Thanksgiving is just a few days away and if you want to survive it, you should probably start drinking now. Thankfully, the nation’s airports are happy to help. While impersonal airport bars have been a staple for years, now travelers can get their drink on with way better options than ever before. Wine bars are proliferating and top shelf liquors are available everywhere, but the newest trend at our nation’s flypads is craft beer. It goes along nicely with the move to include more local flavors into the airport experience. While you dine at a place like Cross Grains at OKC or The Bardenay in Boise, you can also tap into local beer culture with breweries from the surrounding area. Think of it like tasting a hoppy sampling before you get an aerial view of the terroir.
To highlight the trend, Bon Appetit Magazine has developed a list of six of their favorite airports to stock up on craft beer. Here’s what BA writer Alice Oglethorpe had to say in her excellent story:
Portland is synonymous with craft beer, so it should come as no surprise that its airport is full of places to buy it. The Made in Oregon stores (Concourses C and D) offer local wine and beer, from Rogue Ale’s PDX Carpet IPA (because the airport carpet has its own beer) to limited-release Yellow Snow IPA (use your imagination). Local brewery Laurelwood Brewing Company (Concourses A and E) sells both beer and growlers of favorites including their best-selling Mother Lode Golden Ale. Over in Concourse C, House Spirits Distillery sells Westward’s Oregon Straight Malt Whiskey, a single barrel whiskey made from Pacific Northwest-grown barley. You’ll definitely impress your beer-nerd friends if you pick up a Dead Guy Ale growler or the harder-to-find Wasted Sea Star Purple Pale Ale at the Rogue Pub in Concourse D.
Cigar City Brewing has some of the tastiest beer out there, but it’s only distributed in six states. That’s why you should grab as many varieties here as you can fit in your carry-on. The Cigar City shop, located in Airside C, even brews its own beer right there—it’s the first (and only) on-site airport brewery in the country. We recommend six-packs of Jai Alai (a deliciously citrusy IPA), Maduro Brown Ale, and Tony Jannus Pale Ale, which is, appropriately enough, named after an aviation pioneer.
Silver Gulch Brewing & Bottling Company (Concourse C), a brewery and store, only sells Alaskan-made beer and spirits—including Alaska Distillery’s Smoked Salmon vodka (a real thing!). After your long flight, you’re going to want a growler of one of a dozen Silver Gulch draft beers, or other local breweries like Alaskan Brewing Company, Midnight Sun Brewing Company, Anchorage Brewing Company, Denali Brewing Company, and King Street Brewing Company. If you need the hard stuff, try one of the many Alaskan craft distilleries, like Anchorage Distillery, Ursa Major Distilling, Port Chilkoot Distillery, and High Mark Distillery.
St. Louis (STL)
Think of St. Louis beer and you might think of Anheuser-Busch. But you should be thinking of Schlafly, Missouri’s largest independently owned brewery. But you can only find it in a handful of states, so stock up in Concourse C and Terminal 2. Try classics like the pale ale, IPA, or oatmeal stout, and look out for special seasonal releases like their ESB, an Extra Special Bitter that’s easy to drink (available November through February) and Coffee Stout (available October through March).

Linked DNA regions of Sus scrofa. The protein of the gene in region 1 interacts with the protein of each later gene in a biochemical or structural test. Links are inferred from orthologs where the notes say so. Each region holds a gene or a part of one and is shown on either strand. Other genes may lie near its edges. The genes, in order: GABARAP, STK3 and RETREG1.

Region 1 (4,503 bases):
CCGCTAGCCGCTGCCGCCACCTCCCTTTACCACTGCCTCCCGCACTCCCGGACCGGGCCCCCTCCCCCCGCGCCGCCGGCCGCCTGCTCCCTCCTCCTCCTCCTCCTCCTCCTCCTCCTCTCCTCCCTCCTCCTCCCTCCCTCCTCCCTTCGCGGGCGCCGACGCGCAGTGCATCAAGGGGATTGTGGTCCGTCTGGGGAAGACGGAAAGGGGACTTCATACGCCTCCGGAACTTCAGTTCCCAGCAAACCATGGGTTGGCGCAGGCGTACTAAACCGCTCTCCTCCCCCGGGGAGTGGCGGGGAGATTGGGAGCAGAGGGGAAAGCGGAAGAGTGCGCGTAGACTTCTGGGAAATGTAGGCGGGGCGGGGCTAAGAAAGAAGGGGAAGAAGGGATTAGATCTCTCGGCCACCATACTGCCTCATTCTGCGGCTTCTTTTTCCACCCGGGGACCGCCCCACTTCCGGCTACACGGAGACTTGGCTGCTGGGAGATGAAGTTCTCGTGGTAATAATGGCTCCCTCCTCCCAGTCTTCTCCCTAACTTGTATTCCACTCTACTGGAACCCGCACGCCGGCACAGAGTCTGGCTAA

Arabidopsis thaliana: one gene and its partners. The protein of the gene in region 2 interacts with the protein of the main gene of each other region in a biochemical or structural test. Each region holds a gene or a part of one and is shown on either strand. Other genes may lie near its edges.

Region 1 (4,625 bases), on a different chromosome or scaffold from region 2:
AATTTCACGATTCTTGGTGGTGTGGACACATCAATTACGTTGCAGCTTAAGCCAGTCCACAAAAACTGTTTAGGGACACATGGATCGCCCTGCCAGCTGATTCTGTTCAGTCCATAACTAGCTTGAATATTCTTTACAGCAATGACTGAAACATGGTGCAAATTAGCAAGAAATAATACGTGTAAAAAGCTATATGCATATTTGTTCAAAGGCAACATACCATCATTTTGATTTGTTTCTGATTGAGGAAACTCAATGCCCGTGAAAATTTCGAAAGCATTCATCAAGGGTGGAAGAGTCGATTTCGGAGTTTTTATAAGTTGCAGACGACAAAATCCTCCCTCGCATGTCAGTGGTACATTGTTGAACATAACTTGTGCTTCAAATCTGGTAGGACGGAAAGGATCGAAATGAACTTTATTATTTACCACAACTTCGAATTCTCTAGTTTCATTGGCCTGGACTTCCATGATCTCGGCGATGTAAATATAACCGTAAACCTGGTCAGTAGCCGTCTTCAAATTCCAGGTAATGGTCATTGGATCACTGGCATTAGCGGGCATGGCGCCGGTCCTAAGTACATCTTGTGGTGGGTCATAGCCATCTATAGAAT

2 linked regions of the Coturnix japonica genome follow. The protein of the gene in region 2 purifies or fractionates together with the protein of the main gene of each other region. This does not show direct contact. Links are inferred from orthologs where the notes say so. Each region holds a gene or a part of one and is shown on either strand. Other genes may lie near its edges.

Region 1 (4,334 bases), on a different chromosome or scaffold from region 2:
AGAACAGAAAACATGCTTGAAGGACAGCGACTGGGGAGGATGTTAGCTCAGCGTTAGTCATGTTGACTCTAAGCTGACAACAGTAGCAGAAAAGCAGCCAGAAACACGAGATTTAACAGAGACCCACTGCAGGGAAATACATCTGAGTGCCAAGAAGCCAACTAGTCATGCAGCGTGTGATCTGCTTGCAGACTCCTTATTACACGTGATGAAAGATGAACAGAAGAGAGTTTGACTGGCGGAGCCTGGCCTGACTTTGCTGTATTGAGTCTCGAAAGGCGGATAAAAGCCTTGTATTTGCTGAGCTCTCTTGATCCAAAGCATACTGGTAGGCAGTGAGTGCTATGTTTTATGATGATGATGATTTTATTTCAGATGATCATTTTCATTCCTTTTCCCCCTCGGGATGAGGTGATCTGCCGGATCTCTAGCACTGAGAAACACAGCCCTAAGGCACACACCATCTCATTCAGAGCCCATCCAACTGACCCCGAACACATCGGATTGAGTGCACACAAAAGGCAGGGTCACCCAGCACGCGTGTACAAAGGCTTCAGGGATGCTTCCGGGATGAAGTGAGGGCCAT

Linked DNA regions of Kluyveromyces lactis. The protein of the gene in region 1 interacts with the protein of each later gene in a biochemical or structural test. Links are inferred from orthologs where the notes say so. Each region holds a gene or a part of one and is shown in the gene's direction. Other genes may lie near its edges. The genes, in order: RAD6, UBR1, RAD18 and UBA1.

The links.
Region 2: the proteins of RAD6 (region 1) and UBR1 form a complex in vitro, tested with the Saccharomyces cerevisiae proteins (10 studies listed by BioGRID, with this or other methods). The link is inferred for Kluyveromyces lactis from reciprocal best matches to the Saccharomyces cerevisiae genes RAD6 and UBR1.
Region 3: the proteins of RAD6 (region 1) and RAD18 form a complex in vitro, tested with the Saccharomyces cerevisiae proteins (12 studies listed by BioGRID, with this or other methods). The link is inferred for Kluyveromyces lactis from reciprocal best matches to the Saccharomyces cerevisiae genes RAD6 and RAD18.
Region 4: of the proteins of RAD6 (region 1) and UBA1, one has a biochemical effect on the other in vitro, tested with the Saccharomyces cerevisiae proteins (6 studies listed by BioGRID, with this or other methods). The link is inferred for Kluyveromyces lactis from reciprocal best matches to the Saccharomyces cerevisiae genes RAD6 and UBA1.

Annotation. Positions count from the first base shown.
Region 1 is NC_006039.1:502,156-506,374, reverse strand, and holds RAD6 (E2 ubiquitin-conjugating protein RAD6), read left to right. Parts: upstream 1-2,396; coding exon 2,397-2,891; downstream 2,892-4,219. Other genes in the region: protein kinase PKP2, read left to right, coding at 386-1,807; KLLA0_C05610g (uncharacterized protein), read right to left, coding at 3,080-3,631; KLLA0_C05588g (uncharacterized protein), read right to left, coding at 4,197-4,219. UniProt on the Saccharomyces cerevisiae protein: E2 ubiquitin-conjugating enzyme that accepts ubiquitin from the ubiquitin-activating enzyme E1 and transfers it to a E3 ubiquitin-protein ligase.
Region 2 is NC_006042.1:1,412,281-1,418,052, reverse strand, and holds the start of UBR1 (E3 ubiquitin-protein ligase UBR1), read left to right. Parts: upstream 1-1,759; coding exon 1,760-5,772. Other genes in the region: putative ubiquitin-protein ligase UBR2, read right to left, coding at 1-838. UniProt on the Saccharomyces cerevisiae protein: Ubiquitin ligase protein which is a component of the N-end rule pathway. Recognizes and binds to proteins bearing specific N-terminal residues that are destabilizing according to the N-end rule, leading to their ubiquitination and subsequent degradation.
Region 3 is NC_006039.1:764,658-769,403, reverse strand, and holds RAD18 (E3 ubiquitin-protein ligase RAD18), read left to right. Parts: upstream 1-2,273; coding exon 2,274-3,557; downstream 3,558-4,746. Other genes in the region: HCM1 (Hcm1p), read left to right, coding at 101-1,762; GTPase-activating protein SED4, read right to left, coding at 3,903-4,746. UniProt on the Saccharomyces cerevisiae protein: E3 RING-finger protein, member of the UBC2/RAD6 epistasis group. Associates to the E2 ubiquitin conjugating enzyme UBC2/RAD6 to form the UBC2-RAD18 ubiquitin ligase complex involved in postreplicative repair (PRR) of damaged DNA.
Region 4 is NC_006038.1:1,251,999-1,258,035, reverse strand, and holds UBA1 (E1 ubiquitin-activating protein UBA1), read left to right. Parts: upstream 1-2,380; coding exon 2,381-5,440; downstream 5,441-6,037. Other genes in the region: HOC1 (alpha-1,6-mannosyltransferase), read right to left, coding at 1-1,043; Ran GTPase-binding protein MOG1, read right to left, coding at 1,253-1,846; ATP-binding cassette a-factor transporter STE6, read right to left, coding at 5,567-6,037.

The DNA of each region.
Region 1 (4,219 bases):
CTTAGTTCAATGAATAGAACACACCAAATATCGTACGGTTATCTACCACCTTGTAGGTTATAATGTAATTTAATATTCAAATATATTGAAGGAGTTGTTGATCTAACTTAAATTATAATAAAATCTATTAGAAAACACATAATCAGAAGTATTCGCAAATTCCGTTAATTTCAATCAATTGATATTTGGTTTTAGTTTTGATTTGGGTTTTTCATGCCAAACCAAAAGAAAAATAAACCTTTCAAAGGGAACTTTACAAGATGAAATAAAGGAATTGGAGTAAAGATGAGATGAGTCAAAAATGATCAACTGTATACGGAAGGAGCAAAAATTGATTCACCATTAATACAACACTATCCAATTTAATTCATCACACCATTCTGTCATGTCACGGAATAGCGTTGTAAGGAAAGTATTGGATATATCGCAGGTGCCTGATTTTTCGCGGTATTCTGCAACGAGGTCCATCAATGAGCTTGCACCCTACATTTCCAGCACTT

The candy and magazine-filled entrance to the Greenbelt Magazine Shop may not scream “craft beer,” but that’s exactly what you’ll find at this spot in the Boise airport food court near the Einstein Bros. Bagels and Smashburger. Make your way to the shelves stocked with Idaho beers like Crooked Fence Brewing Company, Sawtooth Brewery (an only-in-Idaho company—you have to taste the Rye IPA), Edge Brewing Company, Woodland Empire Ale Craft, and Payette Brewing Company.
San Diego (SAN)
San Diego’s Stone Brewing Company is the ninth largest craft brewery in the country. At its restaurant/bar/shop in Terminal 2, you can peruse a huge variety of offerings. A recent lineup included the Delicious IPA, Southern Charred Double Bastard (aged in bourbon barrels), and Your Father Smelt of Elderberries (a medieval English-style ale with berry tones and a nod to Monty Python). There are also harder-to-find varieties like Matt’s Burning Rosids (an imperial, cherry wood-smoked Saison) and Quingenti Milliliter Xocoveza Extra Anejo (a hard-to-pronounce mocha stout). Rather try something from a smaller brewery you’ve never heard of? Bankers Hill Bar and Restaurant in Terminal 1 sells bottles from Mother Earth Brew Company (exclusive to California) and Modern Times Beer (which is only in California and Hawaii).
Are these the best airports in the US for craft beer? I can’t say for certain because I haven’t been to all of them, but I will say that PDX is probably the leader of the pack and that’s mostly because Portland is Beer Heaven for hop heads. San Diego is up there, too. No matter which airport has the best beer, let’s all be thankful that we’ve gone beyond the Budweiser this holiday season.